The Error Network explores how dance and human-computer interaction (HCI) design can inform and interrogate each other through positive engagement with the generative possibilities of ambiguity and error. The project includes researchers from dance and HCI, alongside those from archaeological computing, psychology, prosthetics, cultural theory, digital media sociology and mathematics, bringing a range of disciplinary understandings of human/computer interfaces to the debate.

HCI’s recent engagement with embodiment is still in its relative infancy, acknowledging the benefits of including discourses and practices from performance and dance but yet to realise their full potential. Body-based methods like bodystorming (physically enacting the experience of using imagined interfaces in order to envisage solutions) are now commonly used to create effective design to ‘make things work better’ for human engagement. Yet these creative approaches are focused heavily on solution-finding that prioritises the body over technology, rather than problem-seeking that explores the experiences and possibilities of body-technology interactions. In contrast, dance methods are valued for allowing and seeking the unexpected and the unplanned to develop new creative outcomes. The dialogue between the disciplines will explore how the embodied knowledge of the dancer and the methods that dancers employ within their creative processes illuminate relationships between human and machine, leading to potentially new insights about embodied knowledge in HCI. Similarly, investigation of concepts of error, ‘noise’ and glitches in digital code offers new possibilities for creative processes in dance choreography.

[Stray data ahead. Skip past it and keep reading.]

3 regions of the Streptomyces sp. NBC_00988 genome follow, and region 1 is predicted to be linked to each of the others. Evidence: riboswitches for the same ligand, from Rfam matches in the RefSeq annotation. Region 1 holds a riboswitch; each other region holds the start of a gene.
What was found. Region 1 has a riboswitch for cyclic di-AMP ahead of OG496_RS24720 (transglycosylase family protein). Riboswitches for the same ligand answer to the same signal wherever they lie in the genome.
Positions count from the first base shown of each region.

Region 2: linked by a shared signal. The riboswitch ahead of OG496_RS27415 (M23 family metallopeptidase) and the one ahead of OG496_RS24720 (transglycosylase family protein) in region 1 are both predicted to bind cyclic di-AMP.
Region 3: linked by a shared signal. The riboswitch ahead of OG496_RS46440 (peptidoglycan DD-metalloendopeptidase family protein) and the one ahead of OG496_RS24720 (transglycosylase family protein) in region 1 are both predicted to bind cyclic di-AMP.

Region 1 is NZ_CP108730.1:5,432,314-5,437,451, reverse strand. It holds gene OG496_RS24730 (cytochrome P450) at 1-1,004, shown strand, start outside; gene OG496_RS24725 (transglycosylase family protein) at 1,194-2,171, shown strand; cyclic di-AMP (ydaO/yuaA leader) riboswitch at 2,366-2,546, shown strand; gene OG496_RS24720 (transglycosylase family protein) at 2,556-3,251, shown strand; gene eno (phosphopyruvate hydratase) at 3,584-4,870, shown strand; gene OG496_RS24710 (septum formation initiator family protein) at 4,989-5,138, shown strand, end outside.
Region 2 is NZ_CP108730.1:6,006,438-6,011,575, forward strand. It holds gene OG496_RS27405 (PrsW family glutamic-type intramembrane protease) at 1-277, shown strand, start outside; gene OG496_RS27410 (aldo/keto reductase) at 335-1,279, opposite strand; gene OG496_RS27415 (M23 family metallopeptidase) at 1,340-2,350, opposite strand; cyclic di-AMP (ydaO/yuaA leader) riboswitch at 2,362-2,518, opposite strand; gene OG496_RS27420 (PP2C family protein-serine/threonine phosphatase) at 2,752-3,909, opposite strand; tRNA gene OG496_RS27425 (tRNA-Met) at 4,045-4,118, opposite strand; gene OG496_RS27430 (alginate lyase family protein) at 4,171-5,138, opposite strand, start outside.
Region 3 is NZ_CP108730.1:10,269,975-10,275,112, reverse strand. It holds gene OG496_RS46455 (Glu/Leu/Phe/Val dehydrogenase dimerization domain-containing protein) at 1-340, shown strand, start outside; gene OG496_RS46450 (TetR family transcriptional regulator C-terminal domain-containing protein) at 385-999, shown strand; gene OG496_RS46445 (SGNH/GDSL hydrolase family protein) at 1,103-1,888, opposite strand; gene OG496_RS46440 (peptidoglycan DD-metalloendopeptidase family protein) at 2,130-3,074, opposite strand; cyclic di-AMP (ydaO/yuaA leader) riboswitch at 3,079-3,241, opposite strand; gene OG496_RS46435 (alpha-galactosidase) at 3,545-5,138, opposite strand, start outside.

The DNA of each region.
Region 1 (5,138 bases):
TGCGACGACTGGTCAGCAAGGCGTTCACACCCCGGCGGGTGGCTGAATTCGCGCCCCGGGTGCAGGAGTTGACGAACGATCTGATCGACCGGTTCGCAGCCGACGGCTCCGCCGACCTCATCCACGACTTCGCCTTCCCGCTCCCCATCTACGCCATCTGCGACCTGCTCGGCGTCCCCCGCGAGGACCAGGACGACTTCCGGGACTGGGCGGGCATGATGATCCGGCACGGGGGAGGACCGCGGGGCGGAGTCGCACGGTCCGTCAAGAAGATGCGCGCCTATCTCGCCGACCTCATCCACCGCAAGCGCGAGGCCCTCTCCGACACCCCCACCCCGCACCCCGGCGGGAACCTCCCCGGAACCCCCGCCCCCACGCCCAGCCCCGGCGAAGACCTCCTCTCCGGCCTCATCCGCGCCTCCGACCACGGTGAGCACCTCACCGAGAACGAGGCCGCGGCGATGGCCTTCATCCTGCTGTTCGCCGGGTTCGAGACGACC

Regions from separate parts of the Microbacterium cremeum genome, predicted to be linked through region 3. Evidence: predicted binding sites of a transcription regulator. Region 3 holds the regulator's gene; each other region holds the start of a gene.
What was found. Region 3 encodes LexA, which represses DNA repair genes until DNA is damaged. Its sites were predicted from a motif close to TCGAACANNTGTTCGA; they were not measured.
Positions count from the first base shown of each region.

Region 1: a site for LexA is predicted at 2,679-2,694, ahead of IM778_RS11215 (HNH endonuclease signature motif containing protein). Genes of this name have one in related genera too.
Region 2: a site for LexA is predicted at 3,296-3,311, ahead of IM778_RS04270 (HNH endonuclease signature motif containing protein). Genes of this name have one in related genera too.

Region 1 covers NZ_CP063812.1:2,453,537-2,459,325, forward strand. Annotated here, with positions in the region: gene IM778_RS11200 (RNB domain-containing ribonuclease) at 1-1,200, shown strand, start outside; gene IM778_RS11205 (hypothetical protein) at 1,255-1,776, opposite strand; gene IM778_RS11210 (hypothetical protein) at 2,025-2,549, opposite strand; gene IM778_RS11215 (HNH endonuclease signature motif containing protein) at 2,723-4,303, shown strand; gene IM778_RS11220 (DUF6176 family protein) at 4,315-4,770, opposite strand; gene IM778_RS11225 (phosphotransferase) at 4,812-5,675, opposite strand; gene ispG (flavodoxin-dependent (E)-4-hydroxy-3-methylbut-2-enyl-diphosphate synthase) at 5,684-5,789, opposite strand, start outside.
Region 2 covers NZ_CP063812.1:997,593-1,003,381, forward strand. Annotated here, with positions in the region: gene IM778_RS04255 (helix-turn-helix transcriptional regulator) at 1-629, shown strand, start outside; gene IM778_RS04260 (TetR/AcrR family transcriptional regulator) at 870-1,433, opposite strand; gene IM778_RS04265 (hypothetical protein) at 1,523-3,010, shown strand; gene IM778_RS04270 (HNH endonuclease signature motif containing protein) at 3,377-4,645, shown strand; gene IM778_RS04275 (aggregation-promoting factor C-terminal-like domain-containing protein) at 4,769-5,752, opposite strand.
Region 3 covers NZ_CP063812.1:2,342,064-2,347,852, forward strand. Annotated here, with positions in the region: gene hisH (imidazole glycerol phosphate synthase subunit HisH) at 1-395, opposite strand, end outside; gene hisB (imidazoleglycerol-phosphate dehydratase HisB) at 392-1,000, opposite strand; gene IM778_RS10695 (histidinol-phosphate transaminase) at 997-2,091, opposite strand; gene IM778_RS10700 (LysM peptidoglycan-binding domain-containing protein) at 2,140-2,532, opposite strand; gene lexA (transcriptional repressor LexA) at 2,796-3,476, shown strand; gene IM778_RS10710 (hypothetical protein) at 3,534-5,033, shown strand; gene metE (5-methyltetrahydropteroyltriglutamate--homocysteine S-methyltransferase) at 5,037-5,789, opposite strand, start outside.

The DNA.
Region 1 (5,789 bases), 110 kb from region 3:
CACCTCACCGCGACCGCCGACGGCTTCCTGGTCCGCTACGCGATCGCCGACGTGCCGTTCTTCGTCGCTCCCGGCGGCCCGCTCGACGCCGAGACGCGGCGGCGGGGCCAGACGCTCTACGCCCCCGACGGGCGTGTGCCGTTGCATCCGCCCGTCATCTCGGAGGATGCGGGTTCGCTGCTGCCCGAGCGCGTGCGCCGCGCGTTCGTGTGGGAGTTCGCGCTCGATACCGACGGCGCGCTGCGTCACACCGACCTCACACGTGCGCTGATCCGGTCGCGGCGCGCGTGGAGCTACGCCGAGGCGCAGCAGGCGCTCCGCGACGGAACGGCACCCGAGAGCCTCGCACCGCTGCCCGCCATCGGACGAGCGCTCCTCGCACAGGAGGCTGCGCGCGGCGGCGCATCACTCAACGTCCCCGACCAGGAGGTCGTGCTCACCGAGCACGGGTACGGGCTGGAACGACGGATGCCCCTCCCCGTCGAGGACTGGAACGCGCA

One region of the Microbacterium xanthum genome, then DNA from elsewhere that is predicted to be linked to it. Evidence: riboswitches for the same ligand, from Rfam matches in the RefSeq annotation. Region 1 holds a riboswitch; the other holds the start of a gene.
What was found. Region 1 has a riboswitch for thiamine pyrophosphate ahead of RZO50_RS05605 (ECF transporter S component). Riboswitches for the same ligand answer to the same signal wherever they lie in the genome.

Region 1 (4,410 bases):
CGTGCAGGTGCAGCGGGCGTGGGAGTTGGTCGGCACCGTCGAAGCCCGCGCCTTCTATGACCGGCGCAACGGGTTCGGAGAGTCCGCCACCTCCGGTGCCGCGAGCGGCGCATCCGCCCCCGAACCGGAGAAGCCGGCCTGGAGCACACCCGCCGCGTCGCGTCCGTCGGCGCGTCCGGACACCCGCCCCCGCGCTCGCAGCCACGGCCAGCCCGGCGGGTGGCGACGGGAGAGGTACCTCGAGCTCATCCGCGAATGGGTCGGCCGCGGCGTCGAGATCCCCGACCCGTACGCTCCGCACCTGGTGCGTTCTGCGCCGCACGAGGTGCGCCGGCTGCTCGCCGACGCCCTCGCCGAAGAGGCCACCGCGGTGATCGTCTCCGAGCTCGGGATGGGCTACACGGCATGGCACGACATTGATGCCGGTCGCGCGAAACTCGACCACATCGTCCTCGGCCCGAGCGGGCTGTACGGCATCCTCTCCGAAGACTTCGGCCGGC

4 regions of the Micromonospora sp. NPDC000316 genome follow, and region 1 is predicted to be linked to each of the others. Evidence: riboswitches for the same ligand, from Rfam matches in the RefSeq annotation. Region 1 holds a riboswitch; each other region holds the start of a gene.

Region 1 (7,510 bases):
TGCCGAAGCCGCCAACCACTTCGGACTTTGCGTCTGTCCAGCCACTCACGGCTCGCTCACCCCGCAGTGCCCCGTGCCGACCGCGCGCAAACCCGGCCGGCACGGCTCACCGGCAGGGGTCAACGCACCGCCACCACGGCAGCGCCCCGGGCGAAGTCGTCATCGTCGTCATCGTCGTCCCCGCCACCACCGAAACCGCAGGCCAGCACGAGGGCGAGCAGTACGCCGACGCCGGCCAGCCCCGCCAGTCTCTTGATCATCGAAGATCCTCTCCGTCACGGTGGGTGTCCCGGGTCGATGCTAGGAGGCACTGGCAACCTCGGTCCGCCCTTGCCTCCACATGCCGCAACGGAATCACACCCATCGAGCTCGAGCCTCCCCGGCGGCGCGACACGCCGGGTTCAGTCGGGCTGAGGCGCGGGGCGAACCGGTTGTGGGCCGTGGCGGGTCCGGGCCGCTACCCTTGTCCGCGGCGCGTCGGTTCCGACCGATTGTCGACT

For more information about the Network, please contact Sita Popat at